28 May, 1453
by Ravi Verma, Tue Aug 24, 2010 at 01:24:03 AM EDT
I would like to take you back to evening of May 28, 1453. This is the evening before the date (29 May, 1453) that is widely associated with the beginning of the renaissance period in Europe. The evening before was, in my opinion, much more significant to current events.
As some of you will recall from history class, May 29 signified the fall of the Holy Roman Empire, which at the time was just left with the city of Constantinople (and which we now call the the Byzantime empire) at the hands of the Ottoman Turks. The Ottomans had laid siege to the city on April 5. The outcome of the war was not preordained on April 5. There were several twists and turns, but on May 28, it was known that the city would fall on May 29.
The Romans (Greeks really) had 5000 fighting men, and the city had about 30,000 inhabitants. What did they all do on May 28, 1453 ?
The prayed. At the Hagia Sophia. Together. And this was a big deal.
Follow me after the jump to find out why.
It was a big deal because in the 1400 years of the Empire, through 88 Emperors, countless usurpers, and government forms spanning from the Republic to an Empire to a Diarchy, a Terarchy; the citizens had never prayed together.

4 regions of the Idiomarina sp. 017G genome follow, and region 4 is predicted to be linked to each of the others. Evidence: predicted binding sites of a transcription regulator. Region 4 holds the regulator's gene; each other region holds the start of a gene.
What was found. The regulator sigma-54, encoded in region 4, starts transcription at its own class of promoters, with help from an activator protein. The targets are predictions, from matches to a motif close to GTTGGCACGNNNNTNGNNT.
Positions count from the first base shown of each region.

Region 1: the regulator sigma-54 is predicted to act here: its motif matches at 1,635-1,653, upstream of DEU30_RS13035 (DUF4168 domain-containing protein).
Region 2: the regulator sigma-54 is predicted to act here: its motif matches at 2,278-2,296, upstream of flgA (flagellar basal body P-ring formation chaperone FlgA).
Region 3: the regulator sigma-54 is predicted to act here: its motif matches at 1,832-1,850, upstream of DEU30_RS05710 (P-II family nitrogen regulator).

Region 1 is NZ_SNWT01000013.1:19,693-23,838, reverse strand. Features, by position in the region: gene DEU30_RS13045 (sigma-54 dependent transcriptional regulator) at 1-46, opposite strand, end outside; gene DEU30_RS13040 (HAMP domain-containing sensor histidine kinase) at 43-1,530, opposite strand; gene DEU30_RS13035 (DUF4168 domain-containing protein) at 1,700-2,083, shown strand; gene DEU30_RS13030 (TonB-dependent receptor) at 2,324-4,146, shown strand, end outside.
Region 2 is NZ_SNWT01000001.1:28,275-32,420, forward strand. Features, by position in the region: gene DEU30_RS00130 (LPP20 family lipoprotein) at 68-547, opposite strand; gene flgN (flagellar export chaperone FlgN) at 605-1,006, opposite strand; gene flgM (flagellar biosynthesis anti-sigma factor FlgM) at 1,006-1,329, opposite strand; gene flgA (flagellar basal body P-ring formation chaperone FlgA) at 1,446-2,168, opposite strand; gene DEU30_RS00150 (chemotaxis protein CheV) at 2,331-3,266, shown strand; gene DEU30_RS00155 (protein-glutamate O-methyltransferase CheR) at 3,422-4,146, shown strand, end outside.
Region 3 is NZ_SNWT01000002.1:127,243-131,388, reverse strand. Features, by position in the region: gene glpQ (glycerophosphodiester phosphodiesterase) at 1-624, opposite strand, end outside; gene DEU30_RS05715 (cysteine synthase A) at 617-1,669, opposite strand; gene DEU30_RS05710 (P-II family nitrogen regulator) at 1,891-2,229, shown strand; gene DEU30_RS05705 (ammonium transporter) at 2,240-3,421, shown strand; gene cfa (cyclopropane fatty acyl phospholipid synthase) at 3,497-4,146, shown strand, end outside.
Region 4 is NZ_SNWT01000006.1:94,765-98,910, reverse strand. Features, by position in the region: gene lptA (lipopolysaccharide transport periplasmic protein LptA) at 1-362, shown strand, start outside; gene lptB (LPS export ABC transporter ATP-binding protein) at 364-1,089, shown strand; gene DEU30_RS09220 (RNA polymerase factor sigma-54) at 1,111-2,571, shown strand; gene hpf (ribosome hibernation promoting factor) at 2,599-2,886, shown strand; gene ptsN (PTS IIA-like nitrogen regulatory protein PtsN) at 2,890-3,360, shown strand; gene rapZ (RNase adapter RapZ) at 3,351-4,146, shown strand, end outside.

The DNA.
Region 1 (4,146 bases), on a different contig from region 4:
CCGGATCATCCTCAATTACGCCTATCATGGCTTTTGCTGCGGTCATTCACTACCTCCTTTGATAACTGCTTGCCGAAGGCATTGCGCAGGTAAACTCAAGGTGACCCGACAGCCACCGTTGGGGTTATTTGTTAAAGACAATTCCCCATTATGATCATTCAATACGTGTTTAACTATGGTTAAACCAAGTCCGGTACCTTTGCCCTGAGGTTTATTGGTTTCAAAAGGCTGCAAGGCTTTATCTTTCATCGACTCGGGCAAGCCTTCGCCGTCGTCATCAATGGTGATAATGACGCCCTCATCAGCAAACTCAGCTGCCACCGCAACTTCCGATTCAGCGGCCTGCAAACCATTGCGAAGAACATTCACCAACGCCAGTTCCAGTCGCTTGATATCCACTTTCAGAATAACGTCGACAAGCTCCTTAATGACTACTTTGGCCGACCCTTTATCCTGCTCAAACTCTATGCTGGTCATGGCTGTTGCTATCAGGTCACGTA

In the beginning, there was a dispute over religion. Paganism was the dominant Hellenistic religion. This was supplanted by Christianity, largely because it afforded an advantage to Constantine (the Emperor who built the walls of Constantinople). Pagans continued to hold some position of influence for another 200 years or so; but paganism's time had passed.
The citizenry had found a new reason to fued, and the feud was on whether Christ was divine, or if he was divine and human at the same time. This is a difference that I cannot understand, but it was of sufficient import to the citizens that they would kill for that difference. Many an Emperor would spend a substantial portion of their energies mediating between the "greens" and the "red" (the colors associated with those two camps). Having the differences dismissed as inconsequential was not acceptable to either the "reds" or the "greens". The Emperor Justinian tried doing just that, and had 30,000 rioting citizens (both reds and greens) baying for his blood as a consequence in AD 532 (in reality, Justinian had committed an additional sin of appointing a pagan tax collector).
The feud between the reds and the greens was never resolved. Until May 28, 1453, that is. But it was joined by several other feuds. Chief among them was the controversy over iconoclasm.
Christianity, if you trace it back to it's basics, forbids you from making and worshipping graven images. A strict literal interpretation of this rule would preclude you from making any replicas of God, or of Christ. Fortunately for our art musuems, the early Christians decided to ignore this rule. But there was always a simmering tension between the iconodules (people who revere icons, and for whom religious worship includes a large dose of icons), and iconoclasts (people who hate icons, as a graven image; and would destroy all icons).